In the light of the sheer numbers involved, and so as not to appear overly explicit, vulgar, demeaning, or politically incorrect I decided to omit any references to the male wedding tackle or the female equivalent (save for those) while all breasts will also be left out, be they male or female (and no mention of ‘moobs’ as I find this most offensive, they are ‘measts’ if you please).
However irrespective of gender we all have one ‘naughty bit’ in common and as the subject of bottoms will always illicit a laugh, I decided to end (pun intended) with slang terms for the rear. This is nowhere near a comprehensive list, I have chosen a few samples but doubtless will return to the subject if I ever find myself at a loss for something to post.
Bum is, after the original Saxon arse, the most common term. It predates ‘bottom’ and is thought to have originated as ‘imitating the sound of an explosion’ – hence the bum was named from the fart which is roughly equal to Ford naming their new model the Carbon Monoxide. Incidentally the use of ‘bottom’ from the eighteenth century led to ‘bum’ being considered vulgar.
Fundament was in use by the thirteenth century, literally referring to the ‘foundation’ and an early forerunner of such easily recognized terms such as ‘sit upon’, ‘seat’, ‘backside’, ‘behind’, ‘posterior’ and even ‘derriere’.
Prat is in general use as a synonym for ‘foolish’ but began as slang for the good old bottom and is first seen in writing in 1610 with the line “And tip lower with thy prat”. The origin is unknown although I’m sure that prat has fallen out of favour is undoubtedly appreciated by those named Rear of the Year.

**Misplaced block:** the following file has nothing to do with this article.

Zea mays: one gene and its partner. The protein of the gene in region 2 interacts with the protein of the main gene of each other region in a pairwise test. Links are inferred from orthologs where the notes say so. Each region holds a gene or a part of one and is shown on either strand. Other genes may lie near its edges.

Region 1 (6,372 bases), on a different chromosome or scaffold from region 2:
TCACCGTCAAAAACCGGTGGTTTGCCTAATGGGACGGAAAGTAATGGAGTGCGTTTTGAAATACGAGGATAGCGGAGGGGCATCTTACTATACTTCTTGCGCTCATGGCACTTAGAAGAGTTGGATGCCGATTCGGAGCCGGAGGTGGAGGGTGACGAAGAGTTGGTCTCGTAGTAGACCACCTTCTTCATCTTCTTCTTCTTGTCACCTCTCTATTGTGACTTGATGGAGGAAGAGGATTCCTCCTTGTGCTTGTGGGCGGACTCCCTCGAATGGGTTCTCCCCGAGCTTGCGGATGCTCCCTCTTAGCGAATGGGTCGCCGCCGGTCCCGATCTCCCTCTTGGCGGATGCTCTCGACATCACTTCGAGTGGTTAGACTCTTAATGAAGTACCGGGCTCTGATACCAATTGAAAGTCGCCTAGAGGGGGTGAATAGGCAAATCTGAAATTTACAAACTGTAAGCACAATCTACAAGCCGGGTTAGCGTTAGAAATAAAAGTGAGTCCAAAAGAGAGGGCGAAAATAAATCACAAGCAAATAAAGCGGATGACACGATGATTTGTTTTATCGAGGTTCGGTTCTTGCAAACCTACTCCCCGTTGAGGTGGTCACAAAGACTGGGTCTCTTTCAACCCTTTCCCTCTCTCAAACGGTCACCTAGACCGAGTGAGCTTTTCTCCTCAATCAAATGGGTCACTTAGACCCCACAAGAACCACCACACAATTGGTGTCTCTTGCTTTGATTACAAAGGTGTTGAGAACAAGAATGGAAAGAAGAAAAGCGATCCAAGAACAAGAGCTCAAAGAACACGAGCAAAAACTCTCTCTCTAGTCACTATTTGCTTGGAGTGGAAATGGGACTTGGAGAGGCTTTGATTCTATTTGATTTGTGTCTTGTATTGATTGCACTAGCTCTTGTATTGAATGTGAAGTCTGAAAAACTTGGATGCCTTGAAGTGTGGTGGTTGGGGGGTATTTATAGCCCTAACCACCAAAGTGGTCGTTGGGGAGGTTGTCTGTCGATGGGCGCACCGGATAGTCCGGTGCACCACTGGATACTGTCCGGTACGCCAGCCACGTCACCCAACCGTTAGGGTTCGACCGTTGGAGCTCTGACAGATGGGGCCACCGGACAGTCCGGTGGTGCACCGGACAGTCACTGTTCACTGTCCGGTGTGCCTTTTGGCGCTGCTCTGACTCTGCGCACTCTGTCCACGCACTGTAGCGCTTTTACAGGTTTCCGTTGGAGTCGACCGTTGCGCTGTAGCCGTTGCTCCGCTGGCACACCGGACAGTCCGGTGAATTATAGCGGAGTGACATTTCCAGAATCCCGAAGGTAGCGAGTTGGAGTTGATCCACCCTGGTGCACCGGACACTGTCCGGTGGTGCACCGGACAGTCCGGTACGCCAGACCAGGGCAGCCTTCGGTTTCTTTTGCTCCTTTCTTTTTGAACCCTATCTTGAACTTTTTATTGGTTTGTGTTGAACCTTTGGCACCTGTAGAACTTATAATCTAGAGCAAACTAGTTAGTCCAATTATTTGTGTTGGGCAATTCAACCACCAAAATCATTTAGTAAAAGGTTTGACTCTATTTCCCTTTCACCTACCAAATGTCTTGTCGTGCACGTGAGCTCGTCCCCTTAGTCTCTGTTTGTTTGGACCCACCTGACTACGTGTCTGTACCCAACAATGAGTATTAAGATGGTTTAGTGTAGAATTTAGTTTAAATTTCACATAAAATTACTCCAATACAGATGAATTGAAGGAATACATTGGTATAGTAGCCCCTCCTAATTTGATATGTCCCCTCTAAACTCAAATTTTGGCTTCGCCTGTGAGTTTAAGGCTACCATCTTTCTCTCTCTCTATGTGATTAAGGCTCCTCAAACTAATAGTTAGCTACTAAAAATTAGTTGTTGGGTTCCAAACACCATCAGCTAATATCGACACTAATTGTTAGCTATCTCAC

Two centuries later it became known as ‘the ultimatum’, easy to see as from the Latin meaning ‘the farthest point’. Incidentally Latin is also used for the anatomical name, the buttocks being ‘nates’ and, if you are unfortunate enough to only have one, the singular ‘natis’.
I have missed many expressions out because they are largely Americanisms and have only caught on in the UK owing to the vast number of broadcasting hours devoted to US imports. However usage of ‘fanny’ in the US to refer to the posterior is hardly likely to catch on to the west of the Atlantic owing to its use to describe another body part. It is used in the States as a diminutive for ‘Frances’, just why this nickname developed is a mystery although there are numerous (highly questionable) suggestions.
I include this term here for its use in the Provence region of France. Here the game of petanque is played and when a player is beaten 13-0, the worst possible score, the phrase “Il est fanny” (he is fanny) is heard and the loser is expected to pay the standard forfeit. This involves kissing a woman by the name of Fanny on the bottom. Presumably there is a dearth of women of this name or, perhaps more likely, they are sick and tired of crap petanque players trying to kiss their derriere. Either way the French always bring to the game an image of a mademoiselle baring her posterior, which could be in the form of a picture, a carving, or piece of pottery.
This certainly explains why petanque has never caught on in the UK.
I would welcome any suggestions for themes or subjects, or even specific words to examine the origins, meanings and etymologies. I’d be delighted to hear from you.